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Report forecasts strong demand for mine workers in northern B.C.


Last updated 2/26/2012 at Noon

Results of a recent study of the projected labor force requirements of resource industries such as mining in northern British Columbia reinforces the need for organizations like British Columbia Aboriginal Mine Training Association to complete their mission.

The study was commissioned by the Northern BC Resource Sector Human Resources Committee in the summer of 2011. R.A. Malatest & Associates Ltd. was contracted to forecast work force requirements for the northern region's resource industries, including mining, through 2020.

"Growth in the mining and oil and gas industries accompanied by a recovery in the forest industry are likely to be strong economic drivers across northern BC," the report said. "Construction related to infrastructure projects, mines, pipelines, and power projects also will provide much-needed employment within the region. The resource sector requires an increasingly highly skilled work force to build, maintain, and operate its infrastructure. The current work force is aging and may not have the necessary skills and education required to meet the employment demands of the next decade," the consultants concluded.

In December, the committee released, "Northern B.C. Resource Sector Final Labour Market Demand Report II," a report that summarizes the results of Malatest's demand-side analysis, which focused on highlighting potential skills shortages in high-demand occupations, many of which may cross industry lines within the resource sector.

The committee also said the report will be followed by a supply-side analysis of the resource sector through 2020 and identification of future occupational gaps and opportunities.

The resource sector is expected to experience a period of significant expansion over the next 10 years, driven largely by new investment in mining and oil & gas, and supported by a number of major projects in the energy, pipeline and infrastructure development sectors.

Projected employment encompasses both new jobs driven by economic and industrial growth (i.e., capital investment and expansion), and replacement demand due to attrition. A total of 4,760 new jobs are projected for the Northern BC Resource Sector, in addition to 8,468 job openings due to attrition.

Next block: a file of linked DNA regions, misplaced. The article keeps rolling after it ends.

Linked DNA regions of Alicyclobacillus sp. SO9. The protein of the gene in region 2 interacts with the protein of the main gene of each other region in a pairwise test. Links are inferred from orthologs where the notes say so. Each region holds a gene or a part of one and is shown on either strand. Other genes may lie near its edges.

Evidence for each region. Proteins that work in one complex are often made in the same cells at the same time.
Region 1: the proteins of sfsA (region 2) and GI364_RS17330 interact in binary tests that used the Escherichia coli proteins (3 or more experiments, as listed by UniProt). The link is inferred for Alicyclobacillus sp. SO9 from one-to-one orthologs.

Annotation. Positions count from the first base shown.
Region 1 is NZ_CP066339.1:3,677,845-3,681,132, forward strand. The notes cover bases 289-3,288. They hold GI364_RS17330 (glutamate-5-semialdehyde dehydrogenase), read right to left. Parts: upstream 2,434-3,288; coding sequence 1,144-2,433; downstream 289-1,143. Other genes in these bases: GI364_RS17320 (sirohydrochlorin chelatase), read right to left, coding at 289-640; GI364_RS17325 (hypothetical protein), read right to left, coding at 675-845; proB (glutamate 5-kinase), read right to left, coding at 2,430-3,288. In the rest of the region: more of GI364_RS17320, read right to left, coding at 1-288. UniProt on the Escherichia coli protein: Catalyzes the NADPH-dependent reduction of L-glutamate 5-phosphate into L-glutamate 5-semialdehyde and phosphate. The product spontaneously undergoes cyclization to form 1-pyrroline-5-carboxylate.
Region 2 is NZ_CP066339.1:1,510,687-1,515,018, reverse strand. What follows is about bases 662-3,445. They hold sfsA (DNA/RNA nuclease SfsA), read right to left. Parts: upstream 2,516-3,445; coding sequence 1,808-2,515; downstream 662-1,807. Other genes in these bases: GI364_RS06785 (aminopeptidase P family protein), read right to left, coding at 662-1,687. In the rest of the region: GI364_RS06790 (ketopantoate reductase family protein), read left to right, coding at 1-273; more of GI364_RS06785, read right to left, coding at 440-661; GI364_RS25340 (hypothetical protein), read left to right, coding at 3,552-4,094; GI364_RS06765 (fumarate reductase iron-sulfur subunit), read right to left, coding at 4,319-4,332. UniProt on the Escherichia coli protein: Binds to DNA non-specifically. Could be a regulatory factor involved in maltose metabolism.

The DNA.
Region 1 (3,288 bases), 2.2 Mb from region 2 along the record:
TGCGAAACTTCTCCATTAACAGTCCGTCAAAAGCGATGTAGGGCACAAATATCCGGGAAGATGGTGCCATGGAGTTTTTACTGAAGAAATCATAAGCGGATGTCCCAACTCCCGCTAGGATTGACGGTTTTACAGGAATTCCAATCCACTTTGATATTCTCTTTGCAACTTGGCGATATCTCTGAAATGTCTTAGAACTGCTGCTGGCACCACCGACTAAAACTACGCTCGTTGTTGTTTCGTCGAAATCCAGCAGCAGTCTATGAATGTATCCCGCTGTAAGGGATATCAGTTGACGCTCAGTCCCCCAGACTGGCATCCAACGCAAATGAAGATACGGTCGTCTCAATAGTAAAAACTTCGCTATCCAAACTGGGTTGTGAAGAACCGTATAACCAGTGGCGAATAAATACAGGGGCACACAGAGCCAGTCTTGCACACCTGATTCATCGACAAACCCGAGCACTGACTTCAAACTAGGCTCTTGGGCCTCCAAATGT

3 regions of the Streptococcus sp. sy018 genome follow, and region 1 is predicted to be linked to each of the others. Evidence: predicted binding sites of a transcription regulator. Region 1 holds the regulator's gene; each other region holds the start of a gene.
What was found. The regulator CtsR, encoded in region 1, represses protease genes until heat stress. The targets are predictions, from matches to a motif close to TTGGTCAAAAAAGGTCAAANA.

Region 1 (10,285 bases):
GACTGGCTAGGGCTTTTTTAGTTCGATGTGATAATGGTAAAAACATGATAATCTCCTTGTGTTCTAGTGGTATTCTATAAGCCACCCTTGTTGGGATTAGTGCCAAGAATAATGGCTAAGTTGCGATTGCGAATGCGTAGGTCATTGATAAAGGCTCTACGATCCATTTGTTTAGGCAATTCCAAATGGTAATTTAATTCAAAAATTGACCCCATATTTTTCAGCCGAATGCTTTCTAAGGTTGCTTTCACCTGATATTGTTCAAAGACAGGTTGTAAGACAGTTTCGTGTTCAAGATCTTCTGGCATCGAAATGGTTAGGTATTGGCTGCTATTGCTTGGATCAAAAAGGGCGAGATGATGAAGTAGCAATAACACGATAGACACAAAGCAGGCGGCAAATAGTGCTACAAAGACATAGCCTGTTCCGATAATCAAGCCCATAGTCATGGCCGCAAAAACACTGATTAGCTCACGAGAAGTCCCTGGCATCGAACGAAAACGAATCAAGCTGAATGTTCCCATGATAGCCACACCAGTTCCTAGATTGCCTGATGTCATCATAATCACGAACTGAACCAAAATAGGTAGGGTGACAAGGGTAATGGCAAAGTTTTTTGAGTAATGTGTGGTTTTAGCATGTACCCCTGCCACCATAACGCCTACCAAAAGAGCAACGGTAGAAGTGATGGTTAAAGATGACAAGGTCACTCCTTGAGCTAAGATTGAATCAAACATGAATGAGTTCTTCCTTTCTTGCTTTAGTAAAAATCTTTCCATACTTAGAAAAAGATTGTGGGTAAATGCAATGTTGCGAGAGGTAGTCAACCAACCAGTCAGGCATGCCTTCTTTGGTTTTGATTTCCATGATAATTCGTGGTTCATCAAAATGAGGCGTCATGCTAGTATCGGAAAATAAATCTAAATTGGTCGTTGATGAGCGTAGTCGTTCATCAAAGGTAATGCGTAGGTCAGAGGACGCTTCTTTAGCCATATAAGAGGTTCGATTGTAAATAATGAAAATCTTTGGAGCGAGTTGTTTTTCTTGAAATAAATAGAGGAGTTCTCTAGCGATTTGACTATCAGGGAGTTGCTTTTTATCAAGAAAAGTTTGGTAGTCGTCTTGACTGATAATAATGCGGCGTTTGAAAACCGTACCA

A total of 23,177 new jobs (as measured in person years of employment) are projected in support activities for mining and oil & gas in northern BC by 2020. Overall employment is projected to increase by 5,346 workers over the next 10 years, well over double current levels. Factoring in replacement jobs owing to attrition, a total of 7,146 job openings are projected for this sub-industry over the next decade.

New occupational employment in support activities for mining and oil & gas is projected to more than double (116 percent) over the 2020 horizon, including significant increases across most occupations. Demand for workers in occupations unique to primary processing will experience the largest increase, followed by trades, transport and equipment workers.

Operational mine employment is projected to increase by 774 jobs over the 2020 horizon in northern BC, in addition to 1,523 job vacancies due to attrition. Trades transport and equipment occupations and those unique to primary industry face the highest demand for new workers through 2020.

The majority of the new operational mining jobs will be located in the North Coast development region, including a projected 633 (86 percent) new jobs by 2020. Operational mining employment will remain relatively flat in the other three northern regions over the next decade

Employment projections for the four northern development regions show that employment demand in the construction industry will almost triple by 2012 and then begin to moderate starting in 2015, at which time the majority of planned installations are scheduled for completion. By 2020 construction industry employment is projected to decline to 4,757 workers, or about 15 percent above baseline estimates. This analysis highlights the cyclical challenge of meeting the short- and long-term employment requirements of the construction industry.

The report also said that having in place a sustainable supply of skilled and semi-skilled labor to meet anticipated demand is essential to the short- and long-term success of each project.


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